My thought for this morning, however, is that I wonder how many of of the people around us: our neighbors, our co-workers, our family members, etc. can see God in our lives. Can they see the reality of our faith working throughout our day to day living. Maybe they are tolerant and even polite to us regarding what we say about our faith; but I wonder sometimes if they aren’t secretly thinking, “where is their God?” Can they see the reality of God in our lives? No wonder we are having a difficult time reaching the people around us. If God isn’t real to us, how can he reveal Himself to others through us. I believe we have a tremendous responsibility and an awesome opportunity to show people our God through our lives.
1 Show them God by living out your faith. If you really believe God, then live according to the principles found in His Word. Walk with Him daily. Yield to His Spirit and His will. Separate from the things that are not apart of His perfect plan for your life.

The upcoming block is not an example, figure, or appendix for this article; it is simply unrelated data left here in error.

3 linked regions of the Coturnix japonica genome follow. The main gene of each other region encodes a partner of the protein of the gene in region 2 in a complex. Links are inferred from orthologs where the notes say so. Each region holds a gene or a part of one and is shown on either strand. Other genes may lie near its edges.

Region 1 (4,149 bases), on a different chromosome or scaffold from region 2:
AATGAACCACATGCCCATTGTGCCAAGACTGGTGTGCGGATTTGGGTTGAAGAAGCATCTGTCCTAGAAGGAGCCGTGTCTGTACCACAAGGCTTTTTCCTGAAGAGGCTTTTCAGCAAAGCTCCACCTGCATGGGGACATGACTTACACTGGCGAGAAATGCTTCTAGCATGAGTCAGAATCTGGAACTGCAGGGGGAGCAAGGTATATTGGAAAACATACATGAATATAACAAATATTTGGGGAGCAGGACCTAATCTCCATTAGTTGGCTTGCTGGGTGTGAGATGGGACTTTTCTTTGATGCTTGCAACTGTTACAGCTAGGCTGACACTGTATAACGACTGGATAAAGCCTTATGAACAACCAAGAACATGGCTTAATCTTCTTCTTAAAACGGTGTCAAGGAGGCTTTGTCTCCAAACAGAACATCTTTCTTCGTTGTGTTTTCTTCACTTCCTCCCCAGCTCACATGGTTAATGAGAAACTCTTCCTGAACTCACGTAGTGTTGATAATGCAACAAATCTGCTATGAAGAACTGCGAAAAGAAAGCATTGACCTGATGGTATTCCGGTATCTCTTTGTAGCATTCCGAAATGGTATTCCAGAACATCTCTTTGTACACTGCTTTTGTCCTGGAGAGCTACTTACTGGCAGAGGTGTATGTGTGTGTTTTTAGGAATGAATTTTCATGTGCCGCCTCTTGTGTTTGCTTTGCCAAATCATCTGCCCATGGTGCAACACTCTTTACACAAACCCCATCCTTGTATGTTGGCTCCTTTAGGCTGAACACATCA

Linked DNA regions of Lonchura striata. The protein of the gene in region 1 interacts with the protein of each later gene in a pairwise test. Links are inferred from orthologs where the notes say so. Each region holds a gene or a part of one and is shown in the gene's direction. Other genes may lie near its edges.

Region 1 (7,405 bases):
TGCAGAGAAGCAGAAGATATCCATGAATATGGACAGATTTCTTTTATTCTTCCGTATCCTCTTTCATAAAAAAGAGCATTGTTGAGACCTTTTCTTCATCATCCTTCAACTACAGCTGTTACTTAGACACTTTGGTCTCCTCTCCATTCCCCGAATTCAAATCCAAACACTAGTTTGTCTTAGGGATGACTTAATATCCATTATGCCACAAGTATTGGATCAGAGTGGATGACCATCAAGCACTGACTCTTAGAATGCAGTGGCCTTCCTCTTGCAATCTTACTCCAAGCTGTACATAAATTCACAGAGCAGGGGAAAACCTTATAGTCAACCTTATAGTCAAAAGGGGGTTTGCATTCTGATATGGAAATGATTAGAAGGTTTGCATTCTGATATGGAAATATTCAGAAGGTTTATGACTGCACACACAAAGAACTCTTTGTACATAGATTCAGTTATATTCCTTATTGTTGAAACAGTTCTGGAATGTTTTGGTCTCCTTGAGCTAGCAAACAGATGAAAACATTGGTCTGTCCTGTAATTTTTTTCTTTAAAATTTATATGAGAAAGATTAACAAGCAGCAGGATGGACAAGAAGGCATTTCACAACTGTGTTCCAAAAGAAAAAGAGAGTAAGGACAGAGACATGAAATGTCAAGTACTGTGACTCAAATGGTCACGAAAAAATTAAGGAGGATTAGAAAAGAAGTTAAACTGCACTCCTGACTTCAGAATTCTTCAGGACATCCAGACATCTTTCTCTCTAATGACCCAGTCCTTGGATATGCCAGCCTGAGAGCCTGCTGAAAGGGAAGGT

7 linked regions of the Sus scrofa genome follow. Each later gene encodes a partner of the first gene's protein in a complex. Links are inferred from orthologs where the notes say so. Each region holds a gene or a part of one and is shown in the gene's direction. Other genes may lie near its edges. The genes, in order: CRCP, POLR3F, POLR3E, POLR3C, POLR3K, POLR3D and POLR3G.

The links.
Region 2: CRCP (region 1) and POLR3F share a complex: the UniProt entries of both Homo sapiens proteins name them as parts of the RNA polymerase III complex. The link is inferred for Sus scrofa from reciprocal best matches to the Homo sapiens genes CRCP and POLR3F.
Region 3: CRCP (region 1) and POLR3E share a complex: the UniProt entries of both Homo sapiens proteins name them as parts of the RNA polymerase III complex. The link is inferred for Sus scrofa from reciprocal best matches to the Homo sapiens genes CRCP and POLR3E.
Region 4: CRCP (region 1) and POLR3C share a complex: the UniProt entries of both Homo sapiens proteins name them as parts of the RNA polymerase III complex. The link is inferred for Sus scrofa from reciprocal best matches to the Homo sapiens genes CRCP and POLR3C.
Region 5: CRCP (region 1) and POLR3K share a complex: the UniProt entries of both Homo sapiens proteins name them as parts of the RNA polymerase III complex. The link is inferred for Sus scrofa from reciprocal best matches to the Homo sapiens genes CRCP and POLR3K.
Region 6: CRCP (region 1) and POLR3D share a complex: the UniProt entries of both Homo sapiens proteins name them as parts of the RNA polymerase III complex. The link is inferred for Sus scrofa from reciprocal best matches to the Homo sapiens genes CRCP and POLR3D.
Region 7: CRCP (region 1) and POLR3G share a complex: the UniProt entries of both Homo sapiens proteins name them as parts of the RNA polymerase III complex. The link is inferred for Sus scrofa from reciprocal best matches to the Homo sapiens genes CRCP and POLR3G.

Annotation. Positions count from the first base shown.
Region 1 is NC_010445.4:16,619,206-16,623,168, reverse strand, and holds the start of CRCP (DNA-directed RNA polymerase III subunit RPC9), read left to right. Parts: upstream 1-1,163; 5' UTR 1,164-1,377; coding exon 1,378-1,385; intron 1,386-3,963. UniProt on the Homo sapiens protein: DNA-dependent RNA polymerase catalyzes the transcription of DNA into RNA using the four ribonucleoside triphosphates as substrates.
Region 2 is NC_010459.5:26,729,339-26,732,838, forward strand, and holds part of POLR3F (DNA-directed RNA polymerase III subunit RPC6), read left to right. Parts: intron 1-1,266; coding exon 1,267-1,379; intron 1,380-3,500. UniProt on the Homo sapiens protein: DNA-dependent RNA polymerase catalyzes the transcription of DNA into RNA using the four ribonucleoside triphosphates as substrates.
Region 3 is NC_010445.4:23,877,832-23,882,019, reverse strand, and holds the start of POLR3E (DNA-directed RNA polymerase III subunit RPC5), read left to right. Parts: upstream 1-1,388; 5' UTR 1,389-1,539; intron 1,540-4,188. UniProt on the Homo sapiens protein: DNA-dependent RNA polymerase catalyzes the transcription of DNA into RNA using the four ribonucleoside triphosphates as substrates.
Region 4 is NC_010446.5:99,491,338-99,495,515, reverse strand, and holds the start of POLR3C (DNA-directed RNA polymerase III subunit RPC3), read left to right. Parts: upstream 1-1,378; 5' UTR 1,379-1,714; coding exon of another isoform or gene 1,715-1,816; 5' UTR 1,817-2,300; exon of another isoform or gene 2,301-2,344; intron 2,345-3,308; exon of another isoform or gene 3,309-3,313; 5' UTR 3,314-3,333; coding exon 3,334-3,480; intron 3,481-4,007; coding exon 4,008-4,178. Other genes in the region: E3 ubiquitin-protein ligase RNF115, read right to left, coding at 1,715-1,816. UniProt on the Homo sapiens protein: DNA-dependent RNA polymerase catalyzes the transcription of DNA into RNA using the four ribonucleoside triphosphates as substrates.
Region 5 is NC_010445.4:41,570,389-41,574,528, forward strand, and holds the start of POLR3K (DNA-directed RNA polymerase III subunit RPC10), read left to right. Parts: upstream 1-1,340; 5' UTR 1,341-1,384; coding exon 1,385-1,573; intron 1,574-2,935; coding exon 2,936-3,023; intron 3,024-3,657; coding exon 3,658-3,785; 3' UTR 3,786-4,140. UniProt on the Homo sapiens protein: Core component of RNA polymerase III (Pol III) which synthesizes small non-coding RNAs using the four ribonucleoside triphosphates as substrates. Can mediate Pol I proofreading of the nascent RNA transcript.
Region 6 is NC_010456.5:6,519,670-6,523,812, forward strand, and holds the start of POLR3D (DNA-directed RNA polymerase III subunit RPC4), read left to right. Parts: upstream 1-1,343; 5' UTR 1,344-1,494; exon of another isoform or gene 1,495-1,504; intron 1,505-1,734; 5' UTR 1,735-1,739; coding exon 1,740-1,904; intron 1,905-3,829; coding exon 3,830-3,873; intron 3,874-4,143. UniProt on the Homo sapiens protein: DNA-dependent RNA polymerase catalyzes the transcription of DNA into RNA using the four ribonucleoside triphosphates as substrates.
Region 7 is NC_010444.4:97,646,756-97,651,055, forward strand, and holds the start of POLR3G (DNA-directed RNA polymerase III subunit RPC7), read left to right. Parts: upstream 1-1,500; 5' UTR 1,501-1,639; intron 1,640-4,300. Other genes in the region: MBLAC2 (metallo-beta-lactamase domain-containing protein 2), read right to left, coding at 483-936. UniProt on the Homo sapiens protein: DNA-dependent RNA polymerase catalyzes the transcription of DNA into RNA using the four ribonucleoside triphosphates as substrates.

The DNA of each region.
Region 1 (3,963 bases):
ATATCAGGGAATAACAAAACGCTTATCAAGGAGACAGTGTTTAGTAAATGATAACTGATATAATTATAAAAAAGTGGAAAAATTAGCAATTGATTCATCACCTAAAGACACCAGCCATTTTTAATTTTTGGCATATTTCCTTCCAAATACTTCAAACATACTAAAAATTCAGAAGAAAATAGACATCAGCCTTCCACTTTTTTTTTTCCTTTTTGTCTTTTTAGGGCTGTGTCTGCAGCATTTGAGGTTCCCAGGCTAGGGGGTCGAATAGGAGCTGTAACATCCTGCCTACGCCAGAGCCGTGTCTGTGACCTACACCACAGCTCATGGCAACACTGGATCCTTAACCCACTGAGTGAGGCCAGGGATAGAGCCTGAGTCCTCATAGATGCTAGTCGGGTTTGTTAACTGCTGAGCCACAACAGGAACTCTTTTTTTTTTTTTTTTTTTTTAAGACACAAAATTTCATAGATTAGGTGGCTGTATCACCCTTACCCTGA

2 Show them God by loving the people around you. God loves people, unlovable people just like you. Demonstrate the reality of God by demonstrating God’s love to people. Look for ways to express the love of God to the lost world around you. Don’t take separation beyond where God intended it to be. He wants us to impact their world; not only with the truth, but also with compassion.
3 Show them God by lasting. A lot of Christians start out their race, and do pretty well for a while, but eventually drop out. When a Christian throws in the towel on his faith, he is telling the world that his God was not real. When I first got saved years ago, my brother said to me that he didn’t think this new life of mine would last. He thought it was just a phase that I was going through; but now I think he has come to realize that my God as well as my salvation is very real. The greatest compliment a person could give me would be for them to say that they saw the reality of God in my life.
Posted in Thoughts from Joel by Phil Erickson with 4 comments.